This year's LinuxTag will not go by without the BSD projects exhibiting their fine software. Of course, we will attend – the usual gang (Benny and me, gecko2 and Przemek will help out). New is that we'll also be distributing a couple of MidnightBSD CDs and flyers I had a helping hand in creating, as they are US based and won't be able to make it to Germany for this event. This all would not be possible without the help of allbsd.de, again. Thanks, Daniel!
The MirBSD CDs distributed contain a Live + Install CD, as usual, of an unnamed #10-stable snapshot, plus a couple of packages, including Benny's new firesomething port instead of opera-linux. The MidnightBSD CDs aren't as big and miss the install part, but are a relatively new and especially stable 0.2-CURRENT snapshot (including mksh of course).
We'll attend Tuesday (probably late) till Saturday.
Last time I had tried qemu+kqemu (on GNU/Linux), it made BSD segfault, kinda like VirtualBox nowadays. But things seem to have changed: I ran the Linuxtag 2008 Live CD Edition inside it (on MirBSD) with no problems at all. Nice, and shows that BSDs can have LKMs.
Now missing: vmxnet source code… or evil BLOB? I suppose the latter.
Unrelated side note: Netcologne is cool, but they suck: you can only change the PTR for your static IP, which you pay 4.90 € per month for, if you’re a business customer. No IPv6 anyway (but SixXS has a new PoP, out of all places in Düsseldorf *evil grin*). And Strato gives gecko2@ two IPs, but only allows the MAC of the built-in NIC (so no bridging to domU or VMs). Why can’t they ever do something not totally clueless? (Okay, I could ask the support… Netcologne support even phoned me back after my eMail enquiry apparently went through their entire house until they could figure out what I need (to mail Fefe, who blocks PTRs like foo-www-xxx-yyy-zzz.ISP), but rejected; Strato support is, from my past experience, hopeless.)
The MirPorts Framework, which also runs on MidnightBSD, is the first to bring native firesomething support to said operating system, almost effortless thanks to our good portability infrastructure, and because bsiegert@ has already done the dirty work porting it to MirBSD. Thanks, Benny! And thanks Lucas for the chance to prove the superiourity of our infrastructure. And ctriv, don’t take it too hard, just take our patches and put them on your mport.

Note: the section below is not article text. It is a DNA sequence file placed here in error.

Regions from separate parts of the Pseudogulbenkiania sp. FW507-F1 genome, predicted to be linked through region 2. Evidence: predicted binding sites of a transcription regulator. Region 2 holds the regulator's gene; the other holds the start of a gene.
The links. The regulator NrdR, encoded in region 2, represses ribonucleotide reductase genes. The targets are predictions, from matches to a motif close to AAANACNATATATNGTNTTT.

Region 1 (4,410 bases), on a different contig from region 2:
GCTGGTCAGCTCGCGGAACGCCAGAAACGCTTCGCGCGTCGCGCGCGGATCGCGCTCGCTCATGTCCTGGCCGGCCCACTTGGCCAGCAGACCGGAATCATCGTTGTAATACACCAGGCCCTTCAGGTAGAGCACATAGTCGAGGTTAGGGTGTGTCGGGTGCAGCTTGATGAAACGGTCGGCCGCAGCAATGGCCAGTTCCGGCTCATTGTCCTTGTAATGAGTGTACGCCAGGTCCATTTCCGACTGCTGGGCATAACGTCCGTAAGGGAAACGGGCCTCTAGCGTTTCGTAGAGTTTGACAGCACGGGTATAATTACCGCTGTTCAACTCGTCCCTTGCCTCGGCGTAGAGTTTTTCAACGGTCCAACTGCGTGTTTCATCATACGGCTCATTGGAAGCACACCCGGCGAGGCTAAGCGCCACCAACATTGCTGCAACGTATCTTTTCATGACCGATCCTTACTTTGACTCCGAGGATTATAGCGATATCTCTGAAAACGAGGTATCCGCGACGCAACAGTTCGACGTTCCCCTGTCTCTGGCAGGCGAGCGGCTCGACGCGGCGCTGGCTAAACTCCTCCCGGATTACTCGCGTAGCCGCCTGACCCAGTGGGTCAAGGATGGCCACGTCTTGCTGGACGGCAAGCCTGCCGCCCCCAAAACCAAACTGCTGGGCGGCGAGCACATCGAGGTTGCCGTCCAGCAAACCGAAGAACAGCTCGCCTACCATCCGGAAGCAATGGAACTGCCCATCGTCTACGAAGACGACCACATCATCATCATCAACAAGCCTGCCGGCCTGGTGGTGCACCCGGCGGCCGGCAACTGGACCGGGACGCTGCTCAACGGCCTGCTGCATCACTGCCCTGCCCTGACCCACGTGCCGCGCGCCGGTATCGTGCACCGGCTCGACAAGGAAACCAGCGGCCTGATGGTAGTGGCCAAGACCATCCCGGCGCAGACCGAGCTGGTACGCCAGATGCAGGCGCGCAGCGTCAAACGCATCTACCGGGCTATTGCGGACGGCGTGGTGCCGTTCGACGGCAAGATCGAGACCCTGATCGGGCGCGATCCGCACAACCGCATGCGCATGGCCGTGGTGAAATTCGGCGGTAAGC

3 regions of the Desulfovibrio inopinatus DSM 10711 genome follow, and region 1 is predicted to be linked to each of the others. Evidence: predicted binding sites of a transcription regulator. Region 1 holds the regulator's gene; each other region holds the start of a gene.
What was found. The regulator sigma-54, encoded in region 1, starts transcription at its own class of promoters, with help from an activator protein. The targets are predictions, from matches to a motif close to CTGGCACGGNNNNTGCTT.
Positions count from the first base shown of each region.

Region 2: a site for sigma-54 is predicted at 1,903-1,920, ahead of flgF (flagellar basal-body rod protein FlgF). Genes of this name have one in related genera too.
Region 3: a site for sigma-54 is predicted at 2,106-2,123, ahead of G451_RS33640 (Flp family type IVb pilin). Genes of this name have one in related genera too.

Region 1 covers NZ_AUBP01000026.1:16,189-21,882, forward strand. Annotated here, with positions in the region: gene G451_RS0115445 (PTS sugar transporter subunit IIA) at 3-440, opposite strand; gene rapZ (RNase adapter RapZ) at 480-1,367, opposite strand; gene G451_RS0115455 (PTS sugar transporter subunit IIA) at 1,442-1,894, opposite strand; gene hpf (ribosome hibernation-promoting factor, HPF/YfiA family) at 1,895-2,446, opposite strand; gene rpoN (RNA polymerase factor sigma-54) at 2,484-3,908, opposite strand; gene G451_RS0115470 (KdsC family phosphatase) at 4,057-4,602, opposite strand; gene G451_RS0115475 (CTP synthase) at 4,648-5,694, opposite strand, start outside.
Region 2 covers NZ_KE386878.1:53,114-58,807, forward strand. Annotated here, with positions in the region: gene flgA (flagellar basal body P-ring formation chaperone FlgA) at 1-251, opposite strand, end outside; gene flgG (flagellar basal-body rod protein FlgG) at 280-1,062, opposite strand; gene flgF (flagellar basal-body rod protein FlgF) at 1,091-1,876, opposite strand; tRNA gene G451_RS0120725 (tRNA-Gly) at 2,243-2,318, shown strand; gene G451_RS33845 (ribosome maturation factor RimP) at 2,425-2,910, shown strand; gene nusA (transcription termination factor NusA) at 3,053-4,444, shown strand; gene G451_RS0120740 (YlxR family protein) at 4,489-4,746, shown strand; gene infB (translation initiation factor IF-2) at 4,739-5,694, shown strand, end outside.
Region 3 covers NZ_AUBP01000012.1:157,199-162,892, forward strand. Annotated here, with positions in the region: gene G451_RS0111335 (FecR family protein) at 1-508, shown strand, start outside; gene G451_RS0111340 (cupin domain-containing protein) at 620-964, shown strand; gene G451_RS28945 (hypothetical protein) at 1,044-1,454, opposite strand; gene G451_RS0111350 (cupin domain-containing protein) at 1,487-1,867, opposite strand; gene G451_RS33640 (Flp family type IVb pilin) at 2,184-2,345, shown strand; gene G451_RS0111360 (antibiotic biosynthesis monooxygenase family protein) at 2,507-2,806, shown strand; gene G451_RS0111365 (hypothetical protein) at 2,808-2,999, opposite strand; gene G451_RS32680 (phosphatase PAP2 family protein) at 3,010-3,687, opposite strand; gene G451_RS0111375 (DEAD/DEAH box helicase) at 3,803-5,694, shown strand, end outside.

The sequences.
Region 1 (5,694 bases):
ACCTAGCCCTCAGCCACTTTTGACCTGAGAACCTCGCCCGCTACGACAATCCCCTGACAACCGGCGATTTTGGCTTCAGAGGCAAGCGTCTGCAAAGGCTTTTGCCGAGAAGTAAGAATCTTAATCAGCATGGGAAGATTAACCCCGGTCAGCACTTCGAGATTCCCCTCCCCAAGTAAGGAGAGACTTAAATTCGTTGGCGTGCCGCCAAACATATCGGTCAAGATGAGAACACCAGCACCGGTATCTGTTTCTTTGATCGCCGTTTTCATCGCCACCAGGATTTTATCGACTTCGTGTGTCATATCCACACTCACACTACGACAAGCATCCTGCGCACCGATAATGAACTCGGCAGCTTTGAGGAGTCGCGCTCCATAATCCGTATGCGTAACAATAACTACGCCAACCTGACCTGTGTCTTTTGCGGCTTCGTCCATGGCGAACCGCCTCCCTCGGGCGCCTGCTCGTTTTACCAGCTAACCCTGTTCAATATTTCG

Hardware sucks. The Z doesn’t power on after it has been shut down for a while. The CF wi(4) is broken. Software sucks. And we all know it. A web forum sucks. They probably will never learn it. Yet people support their… attitude. Americans suck, but that’s not news. Luckily, there are a few not totally clueless ones. Life sucks, and bureaucracy sucks even worse. And there’s no way around that. Too bad. (I had an encounter with bureaucrats again… could you tell? Hah. They want money back, even though it belongs to me.)
Update 21.05.2008: Benny has committed an update to firesomething-220.127.116.11-0, and I bumped the dash ver and made it work as well on MidnightBSD. Sample build:
$ cd /usr/mirports/www/firesomething $ mmake install clean PKG_CONFIG_PATH=$(mmake \ show=PKG_CONFIG_PATH):/usr/local/libdata/pkgconfig
You must have installed fontconfig from mports (and, of course, perl, for MirPorts to work at all.
This beast now works on MirBSD/i386 and MidnightBSD/i386, should work on OpenBSD/i386, OpenBSD/amd64, OpenBSD/alpha, OpenBSD/powerpc, OpenBSD/sparc, OpenBSD/sparc64, and possibly MidnightBSD/amd64 and MirBSD/sparc (not yet on MidnightBSD/sparc64, but they’ll want to test and fix that). No idea about Darwin and Interix. Benny is going to bump to the latest upstream version now, whereas Jonathan recommended us to go to 3.0b2 for increased speed and decreased resource use. We’ll see. The mports maintainers can now take our patches and get rid of their linuxulated firesomething binary port ☺
We have lived for 25 years with the seekdir bug, and even if it’s now on slashdot this does not mean we will immediately patch it. Besides, bringing that part of libc in sync with OpenBSD will involve libc and libpthread shlib version major bumps, which is a bit overkill for this diff.
It will go anyway with the upcoming merge of more recent OpenBSD base code. There are more pressing issues. But I have looked into it.
Happy birthday, laffer1!
Whew. We have a new qemu port, but it doesn't boot MirBSD/i386 any more. It almost boots MirBSD/sparc now though. Luckily I could backport the new port's ability to use kqemu. Thanks to Fabrice Bellard and the OpenBSD ports guys for this.